2024 is specifically the “Year of the Dragon”— just one animal out of 12 taken from Chinese folklore.

At Yorba Linda High School (YLHS), it involves a handful of cultural clubs hosting school-wide activities for all to participate in. Mustangs involved in the Asian/Pacific Islander Student Union (APISU) and the Chinese Club, as well as those currently taking Chinese language courses held festive events at lunch earlier this month. There was a Lion Dance on Tuesday, February 13th, as well as a day for all Asian cultural clubs on campus to showcase their organizations and share traditional sweet treats and desserts at lunch.

According to the OC Register, the lion dance is a “traditional performance meant to bring luck in a new year” (ocregister.com).

Mrs. Nam (S) teaches all levels of Chinese from 1 to AP at YLHS. She helped students plan the schedule, choreography, and music for the dance. 

Ethan Huynh (10) He explains that the clubs’ goals with these proceedings are “to essentially celebrate the beauty of Asian culture and give YLHS a small glimpse into Lunar New Year celebrations,” and was originally planned and practiced from late December to early February.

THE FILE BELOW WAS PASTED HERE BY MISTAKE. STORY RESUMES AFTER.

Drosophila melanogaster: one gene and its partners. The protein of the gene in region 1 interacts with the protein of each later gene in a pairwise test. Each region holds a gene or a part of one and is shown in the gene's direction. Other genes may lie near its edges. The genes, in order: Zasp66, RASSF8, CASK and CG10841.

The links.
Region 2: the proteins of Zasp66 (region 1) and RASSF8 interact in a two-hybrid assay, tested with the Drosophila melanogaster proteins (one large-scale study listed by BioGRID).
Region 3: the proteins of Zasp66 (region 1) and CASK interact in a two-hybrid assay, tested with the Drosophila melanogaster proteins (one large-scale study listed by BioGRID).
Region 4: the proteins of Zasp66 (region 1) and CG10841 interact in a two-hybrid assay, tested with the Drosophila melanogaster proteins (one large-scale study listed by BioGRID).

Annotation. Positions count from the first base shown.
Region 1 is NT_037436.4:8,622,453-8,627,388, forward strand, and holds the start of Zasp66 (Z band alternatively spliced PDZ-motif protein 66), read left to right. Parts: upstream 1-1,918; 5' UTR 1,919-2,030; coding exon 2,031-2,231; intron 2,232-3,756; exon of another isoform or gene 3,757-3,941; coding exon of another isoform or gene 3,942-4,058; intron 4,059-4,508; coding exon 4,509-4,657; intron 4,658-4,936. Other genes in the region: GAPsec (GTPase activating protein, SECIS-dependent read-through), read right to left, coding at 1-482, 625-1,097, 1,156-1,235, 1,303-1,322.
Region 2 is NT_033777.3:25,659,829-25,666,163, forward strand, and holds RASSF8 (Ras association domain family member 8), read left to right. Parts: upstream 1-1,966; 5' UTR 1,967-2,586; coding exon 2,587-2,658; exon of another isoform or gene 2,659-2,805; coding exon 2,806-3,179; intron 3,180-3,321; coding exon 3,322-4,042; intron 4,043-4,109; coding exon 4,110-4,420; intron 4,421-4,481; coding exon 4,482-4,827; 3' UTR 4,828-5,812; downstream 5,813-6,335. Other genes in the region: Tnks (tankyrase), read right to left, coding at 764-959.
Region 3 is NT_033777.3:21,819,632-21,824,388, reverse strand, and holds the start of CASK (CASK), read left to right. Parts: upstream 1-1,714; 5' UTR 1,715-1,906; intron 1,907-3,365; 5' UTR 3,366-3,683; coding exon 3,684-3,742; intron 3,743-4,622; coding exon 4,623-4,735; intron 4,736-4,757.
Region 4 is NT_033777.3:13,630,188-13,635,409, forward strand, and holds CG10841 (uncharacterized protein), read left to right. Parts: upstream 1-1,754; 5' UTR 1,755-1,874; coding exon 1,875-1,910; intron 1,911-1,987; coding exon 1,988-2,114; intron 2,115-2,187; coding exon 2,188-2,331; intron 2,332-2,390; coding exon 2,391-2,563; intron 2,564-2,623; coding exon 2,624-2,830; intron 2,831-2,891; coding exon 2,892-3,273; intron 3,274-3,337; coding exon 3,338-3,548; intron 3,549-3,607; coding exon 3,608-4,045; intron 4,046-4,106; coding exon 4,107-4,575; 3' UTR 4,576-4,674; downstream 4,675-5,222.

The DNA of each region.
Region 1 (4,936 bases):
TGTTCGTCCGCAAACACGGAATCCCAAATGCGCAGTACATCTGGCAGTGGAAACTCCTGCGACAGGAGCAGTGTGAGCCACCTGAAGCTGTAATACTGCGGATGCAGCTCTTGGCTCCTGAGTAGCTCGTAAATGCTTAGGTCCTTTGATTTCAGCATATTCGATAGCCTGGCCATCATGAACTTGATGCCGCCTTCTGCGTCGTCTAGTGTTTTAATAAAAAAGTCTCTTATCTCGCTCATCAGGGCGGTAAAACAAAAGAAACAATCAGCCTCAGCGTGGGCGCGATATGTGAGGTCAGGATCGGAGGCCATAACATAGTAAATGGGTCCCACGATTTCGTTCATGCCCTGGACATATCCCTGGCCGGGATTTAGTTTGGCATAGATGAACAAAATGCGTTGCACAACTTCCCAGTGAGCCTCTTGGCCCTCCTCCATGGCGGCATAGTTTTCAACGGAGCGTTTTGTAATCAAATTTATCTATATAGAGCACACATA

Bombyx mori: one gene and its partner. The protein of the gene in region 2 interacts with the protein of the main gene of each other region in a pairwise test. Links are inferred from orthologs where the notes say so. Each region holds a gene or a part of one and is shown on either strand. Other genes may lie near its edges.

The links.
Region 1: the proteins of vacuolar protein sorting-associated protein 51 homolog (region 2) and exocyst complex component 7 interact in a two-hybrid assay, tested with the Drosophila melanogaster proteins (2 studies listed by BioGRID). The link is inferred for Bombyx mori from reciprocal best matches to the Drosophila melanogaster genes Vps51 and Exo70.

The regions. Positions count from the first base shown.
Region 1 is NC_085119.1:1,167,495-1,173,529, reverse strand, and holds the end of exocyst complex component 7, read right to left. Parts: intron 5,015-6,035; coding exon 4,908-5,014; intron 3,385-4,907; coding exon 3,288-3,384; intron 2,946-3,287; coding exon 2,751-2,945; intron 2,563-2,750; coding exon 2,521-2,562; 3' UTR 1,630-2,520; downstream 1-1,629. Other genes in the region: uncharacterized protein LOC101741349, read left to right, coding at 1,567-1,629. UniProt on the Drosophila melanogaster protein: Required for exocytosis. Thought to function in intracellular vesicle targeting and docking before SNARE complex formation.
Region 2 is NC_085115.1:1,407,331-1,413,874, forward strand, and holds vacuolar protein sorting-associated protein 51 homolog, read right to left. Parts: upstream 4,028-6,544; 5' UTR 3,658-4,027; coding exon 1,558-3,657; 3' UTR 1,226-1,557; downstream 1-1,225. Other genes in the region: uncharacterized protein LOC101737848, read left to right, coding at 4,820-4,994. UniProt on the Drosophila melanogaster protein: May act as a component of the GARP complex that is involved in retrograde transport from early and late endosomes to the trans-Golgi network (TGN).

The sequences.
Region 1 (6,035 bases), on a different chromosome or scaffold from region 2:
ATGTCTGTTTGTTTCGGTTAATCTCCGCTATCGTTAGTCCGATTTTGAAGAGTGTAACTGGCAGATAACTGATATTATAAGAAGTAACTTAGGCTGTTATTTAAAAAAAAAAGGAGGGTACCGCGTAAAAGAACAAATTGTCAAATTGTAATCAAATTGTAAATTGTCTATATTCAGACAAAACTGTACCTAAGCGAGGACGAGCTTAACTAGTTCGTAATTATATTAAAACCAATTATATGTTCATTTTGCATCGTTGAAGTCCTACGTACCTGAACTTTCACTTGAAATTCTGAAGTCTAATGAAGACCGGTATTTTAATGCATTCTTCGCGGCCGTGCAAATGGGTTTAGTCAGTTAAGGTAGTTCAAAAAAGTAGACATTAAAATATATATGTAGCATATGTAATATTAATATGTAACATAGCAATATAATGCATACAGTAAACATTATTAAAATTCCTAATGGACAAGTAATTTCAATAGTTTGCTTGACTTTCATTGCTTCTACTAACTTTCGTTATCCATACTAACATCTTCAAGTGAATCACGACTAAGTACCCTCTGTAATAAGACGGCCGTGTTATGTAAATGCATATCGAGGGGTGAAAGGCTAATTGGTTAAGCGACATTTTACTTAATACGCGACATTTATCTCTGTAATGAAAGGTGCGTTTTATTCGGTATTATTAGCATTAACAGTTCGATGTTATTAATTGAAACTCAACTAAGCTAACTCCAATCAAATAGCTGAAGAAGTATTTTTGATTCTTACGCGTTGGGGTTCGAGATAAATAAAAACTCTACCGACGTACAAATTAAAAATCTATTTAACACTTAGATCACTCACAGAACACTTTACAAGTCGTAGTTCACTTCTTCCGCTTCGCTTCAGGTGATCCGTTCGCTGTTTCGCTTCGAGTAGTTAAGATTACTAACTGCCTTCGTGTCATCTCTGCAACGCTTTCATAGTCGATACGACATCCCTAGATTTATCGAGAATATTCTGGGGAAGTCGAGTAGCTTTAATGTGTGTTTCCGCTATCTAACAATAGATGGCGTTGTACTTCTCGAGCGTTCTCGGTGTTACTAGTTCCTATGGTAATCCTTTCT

The Chinese Club held a Chinese cultural potluck party club meeting, while the APISU offered Filipino, Chinese, Taiwanese, Korean, and Vietnamese snacks.

Huynh says that his family typically gets reservations at a Chinese restaurant to celebrate the new year.

 “There would be Peking duck, dumplings, scallion pancakes, and much more. Every year, the older relatives, adults, would give the younger relatives a red envelope filled with money that has been said to bring prosperity and good luck.”

There are many traditions but one of the most known ones is the red envelopes that are passed out from all the elders to the younger generations at the end of the night. Although most students will say they enjoy it because they earn money, there is a deeper meaning behind it. The money is inside a red envelope, and red is considered lucky in Chinese culture. The money inside is a symbol of a wealthy future, it signifies that the elders/gods are granting you with a year of wealth and good fortune. We asked others around school what their favorite part of this holiday is and Aiden Guan (10) said: “I like being with my family and receiving red envelopes.” Another student, Jeffery Ha (11) ,who was also in the lion dance,stated: “My favorite part is seeing all my cousins, and grandparents who I don’t see that often. It was also a unique and fun experience to be a part of the traditional lion dance.”